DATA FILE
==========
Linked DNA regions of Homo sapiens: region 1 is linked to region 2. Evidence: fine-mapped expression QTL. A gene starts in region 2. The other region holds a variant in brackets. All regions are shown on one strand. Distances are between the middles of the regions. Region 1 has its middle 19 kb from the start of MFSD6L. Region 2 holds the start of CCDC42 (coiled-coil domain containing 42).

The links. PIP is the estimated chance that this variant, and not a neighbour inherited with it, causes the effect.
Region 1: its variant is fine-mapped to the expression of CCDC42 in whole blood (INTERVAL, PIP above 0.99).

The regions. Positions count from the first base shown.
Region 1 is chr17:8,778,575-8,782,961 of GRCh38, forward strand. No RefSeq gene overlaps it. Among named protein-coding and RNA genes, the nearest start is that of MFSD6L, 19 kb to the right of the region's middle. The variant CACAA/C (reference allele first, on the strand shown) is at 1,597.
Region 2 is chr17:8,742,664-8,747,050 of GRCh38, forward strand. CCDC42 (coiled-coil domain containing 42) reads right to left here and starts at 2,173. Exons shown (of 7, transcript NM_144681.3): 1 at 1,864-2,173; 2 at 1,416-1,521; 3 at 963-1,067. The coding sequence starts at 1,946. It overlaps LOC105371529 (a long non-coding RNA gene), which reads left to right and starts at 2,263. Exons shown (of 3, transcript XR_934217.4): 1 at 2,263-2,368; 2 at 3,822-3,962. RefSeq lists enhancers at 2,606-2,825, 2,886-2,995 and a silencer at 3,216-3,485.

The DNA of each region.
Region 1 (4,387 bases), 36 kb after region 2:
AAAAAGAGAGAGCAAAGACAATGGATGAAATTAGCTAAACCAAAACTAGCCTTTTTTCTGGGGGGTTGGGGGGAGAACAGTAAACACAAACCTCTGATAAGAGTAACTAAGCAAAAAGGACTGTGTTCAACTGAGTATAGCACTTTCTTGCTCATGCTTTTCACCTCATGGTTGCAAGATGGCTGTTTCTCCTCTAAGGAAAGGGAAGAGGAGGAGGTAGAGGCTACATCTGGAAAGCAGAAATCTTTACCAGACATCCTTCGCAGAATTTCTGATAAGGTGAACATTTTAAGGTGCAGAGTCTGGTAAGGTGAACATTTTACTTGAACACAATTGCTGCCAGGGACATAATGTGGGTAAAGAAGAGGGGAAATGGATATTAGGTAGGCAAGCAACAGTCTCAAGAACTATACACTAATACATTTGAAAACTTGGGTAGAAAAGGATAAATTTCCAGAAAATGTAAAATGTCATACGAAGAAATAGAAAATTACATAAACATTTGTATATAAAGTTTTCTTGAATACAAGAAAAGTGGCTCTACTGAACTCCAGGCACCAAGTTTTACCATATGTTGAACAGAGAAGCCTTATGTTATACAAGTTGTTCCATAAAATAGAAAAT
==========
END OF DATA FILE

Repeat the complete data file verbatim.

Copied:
Linked DNA regions of Homo sapiens: region 1 is linked to region 2. Evidence: fine-mapped expression QTL. A gene starts in region 2. The other region holds a variant in brackets. All regions are shown on one strand. Distances are between the middles of the regions. Region 1 has its middle 19 kb from the start of MFSD6L. Region 2 holds the start of CCDC42 (coiled-coil domain containing 42).

The links. PIP is the estimated chance that this variant, and not a neighbour inherited with it, causes the effect.
Region 1: its variant is fine-mapped to the expression of CCDC42 in whole blood (INTERVAL, PIP above 0.99).

The regions. Positions count from the first base shown.
Region 1 is chr17:8,778,575-8,782,961 of GRCh38, forward strand. No RefSeq gene overlaps it. Among named protein-coding and RNA genes, the nearest start is that of MFSD6L, 19 kb to the right of the region's middle. The variant CACAA/C (reference allele first, on the strand shown) is at 1,597.
Region 2 is chr17:8,742,664-8,747,050 of GRCh38, forward strand. CCDC42 (coiled-coil domain containing 42) reads right to left here and starts at 2,173. Exons shown (of 7, transcript NM_144681.3): 1 at 1,864-2,173; 2 at 1,416-1,521; 3 at 963-1,067. The coding sequence starts at 1,946. It overlaps LOC105371529 (a long non-coding RNA gene), which reads left to right and starts at 2,263. Exons shown (of 3, transcript XR_934217.4): 1 at 2,263-2,368; 2 at 3,822-3,962. RefSeq lists enhancers at 2,606-2,825, 2,886-2,995 and a silencer at 3,216-3,485.

The DNA of each region.
Region 1 (4,387 bases), 36 kb after region 2:
AAAAAGAGAGAGCAAAGACAATGGATGAAATTAGCTAAACCAAAACTAGCCTTTTTTCTGGGGGGTTGGGGGGAGAACAGTAAACACAAACCTCTGATAAGAGTAACTAAGCAAAAAGGACTGTGTTCAACTGAGTATAGCACTTTCTTGCTCATGCTTTTCACCTCATGGTTGCAAGATGGCTGTTTCTCCTCTAAGGAAAGGGAAGAGGAGGAGGTAGAGGCTACATCTGGAAAGCAGAAATCTTTACCAGACATCCTTCGCAGAATTTCTGATAAGGTGAACATTTTAAGGTGCAGAGTCTGGTAAGGTGAACATTTTACTTGAACACAATTGCTGCCAGGGACATAATGTGGGTAAAGAAGAGGGGAAATGGATATTAGGTAGGCAAGCAACAGTCTCAAGAACTATACACTAATACATTTGAAAACTTGGGTAGAAAAGGATAAATTTCCAGAAAATGTAAAATGTCATACGAAGAAATAGAAAATTACATAAACATTTGTATATAAAGTTTTCTTGAATACAAGAAAAGTGGCTCTACTGAACTCCAGGCACCAAGTTTTACCATATGTTGAACAGAGAAGCCTTATGTTATACAAGTTGTTCCATAAAATAGAAAAT